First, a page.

Harry was born in Macon, Georgia on October 28,1995. He attended high school at Mount de Sales Academy in Macon, where he finished 3rd in his class and was the recipient of the Medal of Honor, an award recognizing the student who most embodied the ethos of the school. His senior year of high school, he attained the rank of Eagle Scout after completing the total restoration of a playhouse dating to 1857 for his Eagle Project. He attended university at Sewanee: The University of the South, from which he
graduated in 2018 summa cum laude with a B.A. in International and Global Studies and a double minor in Spanish and History. For his academic achievements, he was inducted into Phi Beta Kappa in 2018.
He was initiated into Delta Tau Delta Fraternity in 2015, and as a member of Beta Theta chapter he served as an officer and member of the chapter’s executive board for the next three years, during which time the chapter was recognized with a Hugh Shields Award, marking it as one of the top ten chapters of Delta Tau Delta in the nation, two years in a row. Also during his tenure at Sewanee, Harry served as the foreman of the landscape crew responsible for the maintenance and improvement of the University Ravine Garden, Abbo’s Alley, for four years, as well as working in the University Admissions Department as an Arcadian, or tour guide, for three years. This included a year long stint as an Arcadian Leader responsible for scheduling tour guides and hiring and training new ones. Harry also served as a panelist for Admissions events for two years. Under the supervision of Dr. Betsy Sandlin, of the Sewanee Spanish Department, he taught Spanish to third and fourth graders at Sewanee Elementary School for two years. Harry enjoys traveling around the world, and has already spent time in the Middle East, Latin America, and Europe. He has visited Egypt, Russia, and France, as well as spending time in England during two separate pilgrimages to Canterbury, the seat of the Anglican Communion. He studied abroad in Cuba during his junior year of college, and has been working with the Episcopal Church of Cuba for the last two years building relationships and assisting with asset-based community development.
Harry is an active member of the Episcopal Church, serving as an acolyte, verger, and part-time sexton at Christ Church, his home church in Macon, Georgia. On behalf of the Diocese of Atlanta, he is a liaison to the Episcopal Church of Cuba, with whom he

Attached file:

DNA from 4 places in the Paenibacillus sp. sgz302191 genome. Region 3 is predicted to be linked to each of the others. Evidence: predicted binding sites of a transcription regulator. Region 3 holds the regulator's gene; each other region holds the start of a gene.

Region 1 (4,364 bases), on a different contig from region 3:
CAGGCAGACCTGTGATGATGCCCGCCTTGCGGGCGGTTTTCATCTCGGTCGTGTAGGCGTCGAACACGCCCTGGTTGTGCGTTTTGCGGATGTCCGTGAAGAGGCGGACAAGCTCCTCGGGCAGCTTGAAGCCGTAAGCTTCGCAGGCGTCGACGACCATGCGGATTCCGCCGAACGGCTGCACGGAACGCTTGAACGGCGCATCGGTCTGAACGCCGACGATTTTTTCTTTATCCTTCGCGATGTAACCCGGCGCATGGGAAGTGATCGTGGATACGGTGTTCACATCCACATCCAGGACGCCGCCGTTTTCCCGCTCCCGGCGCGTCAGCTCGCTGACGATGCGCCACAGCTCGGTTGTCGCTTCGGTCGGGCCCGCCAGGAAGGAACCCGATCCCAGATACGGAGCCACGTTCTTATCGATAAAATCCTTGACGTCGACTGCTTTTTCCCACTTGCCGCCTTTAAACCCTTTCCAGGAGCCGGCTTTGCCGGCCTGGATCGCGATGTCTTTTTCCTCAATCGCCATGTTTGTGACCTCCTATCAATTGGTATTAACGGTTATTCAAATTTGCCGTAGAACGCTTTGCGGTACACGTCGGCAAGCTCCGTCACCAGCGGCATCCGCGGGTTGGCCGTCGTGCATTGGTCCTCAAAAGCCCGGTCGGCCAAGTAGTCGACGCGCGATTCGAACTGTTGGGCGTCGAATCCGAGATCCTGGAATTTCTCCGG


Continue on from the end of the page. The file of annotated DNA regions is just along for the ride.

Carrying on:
has been working for two years now. He is a member of the Diocese of Atlanta’s Global Missions Commission, which oversees all of the Diocese’s mission efforts and partnerships around the world.
PBK, member of Episcopal Diocese of Atlanta’s Global Missions Commission, Eagle Scout
Harry’s research interests lie in the field of economic development, as he is greatly interested in ways to develop sustainable systems for agriculture, water, and energy that are good for both local communities and the environment. He comes from a background of work on the Palestinian-Israel conflict, with an emphasis on Mandate Period Palestine, and has focused a great deal on Latin America, especially the island country of Cuba.
After studying abroad in Cuba his junior year at Sewanee, Harry developed an intense interest in the island nation’s history, politics, and culture. For his comprehensive exam, required to graduate from Sewanee, Harry chose to write his thesis on Cuban
foreign policy during the Cold War as evidence of a distinct view of globalization which rejected both American capitalism and Soviet Communism in favor of a soft-power approach to create a uniquely third-world version of Communism. He is intensely interested in the future trajectory of the island, which he believes to possess great potential. Harry has spent part of the last two summers in the Cuban countryside working with the Episcopal Church of Cuba as part of an effort to strengthen ties between the
Cuban Church and his own Diocese of Atlanta as well as to assess the situation on the ground in order to determine how best to provide future aid to the Cuban Church. This consists of traveling throughout the Los Arabos circuit of churches in Matanzas Province, conducting interviews with locals, and extensive study of the church’s efforts at self-sufficiency and its funding of local community projects to provide clean water to three towns and to run a program to nurture talented students of the arts.